Georgia Tech needs your help! This tool will teach you more about the urban heat island effect. You’ll identify real-world urban heat islands on the Georgia Tech campus and propose strategies to reduce temperatures at these campus hot spots. We encourage you to send your recommendations to Georgia Tech’s Urban Climate Lab for consideration!
While recycling is a time-honored tradition of the environmentally-conscious, an equally powerful way to build sustainable communities is by learning to reuse and repair damaged materials. Maker culture, a version of DIY culture that delights in creation and repair, offers a model for sustainability. In this case study, follow the adventures of GT student Buzz as he sets out to repair his bike using two Georgia Tech Maker Spaces: The Starter Bikes bike repair cooperative, and the Invention Studio. By learning how to restore his bike, Buzz empowers himself to live a sustainable life in another important way: as a bike commuter. Read on to consider the intersections of maker culture and sustainable transportation.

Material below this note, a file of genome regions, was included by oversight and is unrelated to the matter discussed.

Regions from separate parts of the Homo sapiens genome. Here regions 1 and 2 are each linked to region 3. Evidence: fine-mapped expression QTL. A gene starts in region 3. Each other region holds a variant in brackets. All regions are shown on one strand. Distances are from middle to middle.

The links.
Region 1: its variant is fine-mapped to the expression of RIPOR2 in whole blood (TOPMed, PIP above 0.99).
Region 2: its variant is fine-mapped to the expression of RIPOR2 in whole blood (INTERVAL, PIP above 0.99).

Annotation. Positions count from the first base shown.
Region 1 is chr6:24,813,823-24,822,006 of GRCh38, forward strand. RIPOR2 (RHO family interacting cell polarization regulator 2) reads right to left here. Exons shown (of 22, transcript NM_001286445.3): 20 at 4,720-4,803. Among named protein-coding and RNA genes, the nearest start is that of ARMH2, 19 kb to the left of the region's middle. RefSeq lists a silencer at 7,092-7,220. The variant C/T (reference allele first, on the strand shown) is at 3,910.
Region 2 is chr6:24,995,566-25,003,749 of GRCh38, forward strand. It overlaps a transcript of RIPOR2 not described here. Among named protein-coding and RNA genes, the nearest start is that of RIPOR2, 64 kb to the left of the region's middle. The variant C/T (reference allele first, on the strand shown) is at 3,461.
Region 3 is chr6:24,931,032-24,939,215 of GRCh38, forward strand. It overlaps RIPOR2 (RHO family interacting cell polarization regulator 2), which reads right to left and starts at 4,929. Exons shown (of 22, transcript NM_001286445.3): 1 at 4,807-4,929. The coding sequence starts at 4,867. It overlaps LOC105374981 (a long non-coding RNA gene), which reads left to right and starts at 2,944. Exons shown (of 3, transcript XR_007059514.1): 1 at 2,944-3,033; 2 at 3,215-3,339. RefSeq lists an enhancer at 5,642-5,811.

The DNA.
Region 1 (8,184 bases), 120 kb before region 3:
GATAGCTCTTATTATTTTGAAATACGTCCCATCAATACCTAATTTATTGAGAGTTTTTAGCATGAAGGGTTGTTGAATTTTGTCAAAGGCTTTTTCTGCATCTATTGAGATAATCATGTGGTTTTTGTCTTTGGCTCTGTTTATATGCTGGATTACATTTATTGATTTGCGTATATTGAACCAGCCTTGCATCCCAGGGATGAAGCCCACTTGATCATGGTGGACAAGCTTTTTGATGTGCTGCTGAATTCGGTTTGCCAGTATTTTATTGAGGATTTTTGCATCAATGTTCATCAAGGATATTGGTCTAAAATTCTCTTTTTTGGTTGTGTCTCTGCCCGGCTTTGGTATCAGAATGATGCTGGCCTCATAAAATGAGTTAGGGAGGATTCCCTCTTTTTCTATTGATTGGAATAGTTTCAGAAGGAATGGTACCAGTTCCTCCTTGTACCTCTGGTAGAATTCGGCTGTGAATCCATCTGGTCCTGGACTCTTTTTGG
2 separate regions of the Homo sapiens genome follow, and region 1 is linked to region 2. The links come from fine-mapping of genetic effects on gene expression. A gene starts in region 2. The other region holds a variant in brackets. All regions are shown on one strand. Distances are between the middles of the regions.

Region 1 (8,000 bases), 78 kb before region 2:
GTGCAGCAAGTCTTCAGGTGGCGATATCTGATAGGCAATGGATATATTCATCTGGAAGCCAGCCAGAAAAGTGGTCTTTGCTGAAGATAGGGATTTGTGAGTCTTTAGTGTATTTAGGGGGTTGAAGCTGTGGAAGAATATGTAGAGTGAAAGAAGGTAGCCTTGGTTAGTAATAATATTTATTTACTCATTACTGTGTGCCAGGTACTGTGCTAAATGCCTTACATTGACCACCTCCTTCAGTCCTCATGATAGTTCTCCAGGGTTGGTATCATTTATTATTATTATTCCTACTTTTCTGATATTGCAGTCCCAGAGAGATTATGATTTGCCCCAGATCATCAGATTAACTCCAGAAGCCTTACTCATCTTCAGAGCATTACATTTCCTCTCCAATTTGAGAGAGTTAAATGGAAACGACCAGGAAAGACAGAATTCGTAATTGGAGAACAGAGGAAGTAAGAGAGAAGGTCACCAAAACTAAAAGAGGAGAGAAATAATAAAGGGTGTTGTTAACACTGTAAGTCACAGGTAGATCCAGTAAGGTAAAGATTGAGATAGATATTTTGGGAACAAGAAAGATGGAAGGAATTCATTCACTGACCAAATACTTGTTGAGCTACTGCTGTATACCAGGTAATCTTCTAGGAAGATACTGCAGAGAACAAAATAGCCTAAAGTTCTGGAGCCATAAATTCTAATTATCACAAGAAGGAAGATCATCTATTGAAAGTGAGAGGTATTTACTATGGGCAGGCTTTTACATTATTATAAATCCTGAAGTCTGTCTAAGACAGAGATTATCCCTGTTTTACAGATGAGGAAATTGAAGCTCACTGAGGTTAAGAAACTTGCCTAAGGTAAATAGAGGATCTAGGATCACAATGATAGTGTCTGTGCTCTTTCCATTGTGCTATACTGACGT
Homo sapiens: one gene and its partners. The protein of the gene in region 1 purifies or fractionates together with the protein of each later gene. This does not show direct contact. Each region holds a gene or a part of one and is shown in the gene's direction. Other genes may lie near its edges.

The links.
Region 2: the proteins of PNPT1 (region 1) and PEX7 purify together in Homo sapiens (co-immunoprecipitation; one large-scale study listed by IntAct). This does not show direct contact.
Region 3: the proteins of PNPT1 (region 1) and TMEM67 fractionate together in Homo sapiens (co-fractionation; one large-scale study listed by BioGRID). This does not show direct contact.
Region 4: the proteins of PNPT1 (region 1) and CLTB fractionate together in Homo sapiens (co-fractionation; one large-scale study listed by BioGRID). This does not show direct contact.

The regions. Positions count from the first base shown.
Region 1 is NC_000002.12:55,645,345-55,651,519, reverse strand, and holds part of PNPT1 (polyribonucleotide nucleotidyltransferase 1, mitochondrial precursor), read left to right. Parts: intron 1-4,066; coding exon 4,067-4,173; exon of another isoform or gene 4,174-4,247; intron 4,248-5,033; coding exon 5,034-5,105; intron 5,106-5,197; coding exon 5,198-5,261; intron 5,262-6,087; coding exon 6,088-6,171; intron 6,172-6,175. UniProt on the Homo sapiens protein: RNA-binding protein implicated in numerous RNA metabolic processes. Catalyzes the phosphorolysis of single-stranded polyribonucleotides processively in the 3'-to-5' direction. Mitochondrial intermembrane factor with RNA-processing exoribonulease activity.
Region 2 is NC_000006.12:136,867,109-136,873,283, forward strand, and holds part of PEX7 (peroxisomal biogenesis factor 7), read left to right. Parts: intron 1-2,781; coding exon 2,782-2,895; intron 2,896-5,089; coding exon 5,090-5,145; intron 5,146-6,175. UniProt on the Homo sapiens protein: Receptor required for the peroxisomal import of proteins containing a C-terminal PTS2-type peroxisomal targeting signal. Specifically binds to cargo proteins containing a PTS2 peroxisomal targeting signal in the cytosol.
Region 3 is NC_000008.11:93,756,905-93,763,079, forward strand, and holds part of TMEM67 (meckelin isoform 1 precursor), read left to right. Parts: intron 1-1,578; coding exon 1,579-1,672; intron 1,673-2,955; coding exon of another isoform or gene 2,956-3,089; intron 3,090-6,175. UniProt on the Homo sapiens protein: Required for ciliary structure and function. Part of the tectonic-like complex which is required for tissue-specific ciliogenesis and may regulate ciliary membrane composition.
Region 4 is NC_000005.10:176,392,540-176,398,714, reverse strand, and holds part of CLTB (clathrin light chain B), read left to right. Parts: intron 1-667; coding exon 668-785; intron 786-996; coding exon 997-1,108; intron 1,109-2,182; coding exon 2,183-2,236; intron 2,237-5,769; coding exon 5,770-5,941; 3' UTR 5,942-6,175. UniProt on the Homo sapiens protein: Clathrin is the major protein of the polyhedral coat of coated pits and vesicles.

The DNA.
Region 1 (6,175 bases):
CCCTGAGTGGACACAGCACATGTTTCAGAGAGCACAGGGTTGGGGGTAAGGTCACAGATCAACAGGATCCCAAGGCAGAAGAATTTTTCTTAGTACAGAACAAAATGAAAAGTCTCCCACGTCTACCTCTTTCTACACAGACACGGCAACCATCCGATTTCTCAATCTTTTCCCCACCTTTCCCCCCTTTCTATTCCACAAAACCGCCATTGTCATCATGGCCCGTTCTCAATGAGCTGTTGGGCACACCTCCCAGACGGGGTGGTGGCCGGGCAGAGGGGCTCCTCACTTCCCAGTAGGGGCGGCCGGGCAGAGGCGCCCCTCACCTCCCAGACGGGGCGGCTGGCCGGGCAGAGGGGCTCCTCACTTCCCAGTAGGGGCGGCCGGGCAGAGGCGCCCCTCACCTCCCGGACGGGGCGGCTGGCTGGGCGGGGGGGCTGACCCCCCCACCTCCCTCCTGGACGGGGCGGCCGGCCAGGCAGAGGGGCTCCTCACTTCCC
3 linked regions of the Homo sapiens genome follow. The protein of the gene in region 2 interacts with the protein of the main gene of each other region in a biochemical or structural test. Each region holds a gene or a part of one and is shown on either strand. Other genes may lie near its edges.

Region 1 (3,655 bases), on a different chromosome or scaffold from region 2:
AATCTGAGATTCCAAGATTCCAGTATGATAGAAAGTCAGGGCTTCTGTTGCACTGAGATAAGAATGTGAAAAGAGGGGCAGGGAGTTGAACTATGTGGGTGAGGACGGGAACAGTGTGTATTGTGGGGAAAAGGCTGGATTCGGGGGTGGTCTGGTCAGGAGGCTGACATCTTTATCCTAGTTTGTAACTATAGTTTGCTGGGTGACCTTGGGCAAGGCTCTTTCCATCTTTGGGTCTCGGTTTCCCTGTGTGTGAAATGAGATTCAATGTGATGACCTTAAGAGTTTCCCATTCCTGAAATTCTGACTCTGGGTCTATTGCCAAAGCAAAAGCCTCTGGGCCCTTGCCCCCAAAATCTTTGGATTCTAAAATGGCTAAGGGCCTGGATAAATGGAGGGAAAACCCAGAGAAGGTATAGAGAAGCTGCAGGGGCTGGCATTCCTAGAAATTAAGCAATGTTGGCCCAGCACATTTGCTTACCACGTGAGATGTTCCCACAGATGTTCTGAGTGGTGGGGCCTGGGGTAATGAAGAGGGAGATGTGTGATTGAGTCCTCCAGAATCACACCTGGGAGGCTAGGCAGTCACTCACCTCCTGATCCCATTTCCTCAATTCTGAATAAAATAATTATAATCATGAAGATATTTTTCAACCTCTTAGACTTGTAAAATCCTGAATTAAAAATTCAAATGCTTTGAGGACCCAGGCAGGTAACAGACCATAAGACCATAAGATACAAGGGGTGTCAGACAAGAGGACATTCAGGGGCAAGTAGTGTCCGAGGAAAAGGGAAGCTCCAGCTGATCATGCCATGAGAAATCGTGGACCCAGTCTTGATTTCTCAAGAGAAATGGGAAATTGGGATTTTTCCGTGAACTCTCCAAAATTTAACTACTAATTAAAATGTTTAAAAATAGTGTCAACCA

This tool was contributed by Arkadeep Kumar, Bob Myers, and Bethany Jacobs.
The Georgia Tech Sustainability Timeline offers a detailed portrait of the university's commitment to sustainability, from humble beginnings to its introduction of major initiatives like Serve-Learn-Sustain. This tool pairs the Timeline with a Guided Discussion strategy known as ORID (Observe, Reflect, Interpret, Decide). Using ORID, you will generate productive conversations about the University's past, present, and future as a leader of sustainability.
You can use the ORID framework to guide almost any conversation, in the classroom or the workplace. Read more about it here.
This tool was contributed by Bethany Jacobs and Delaney Rickles.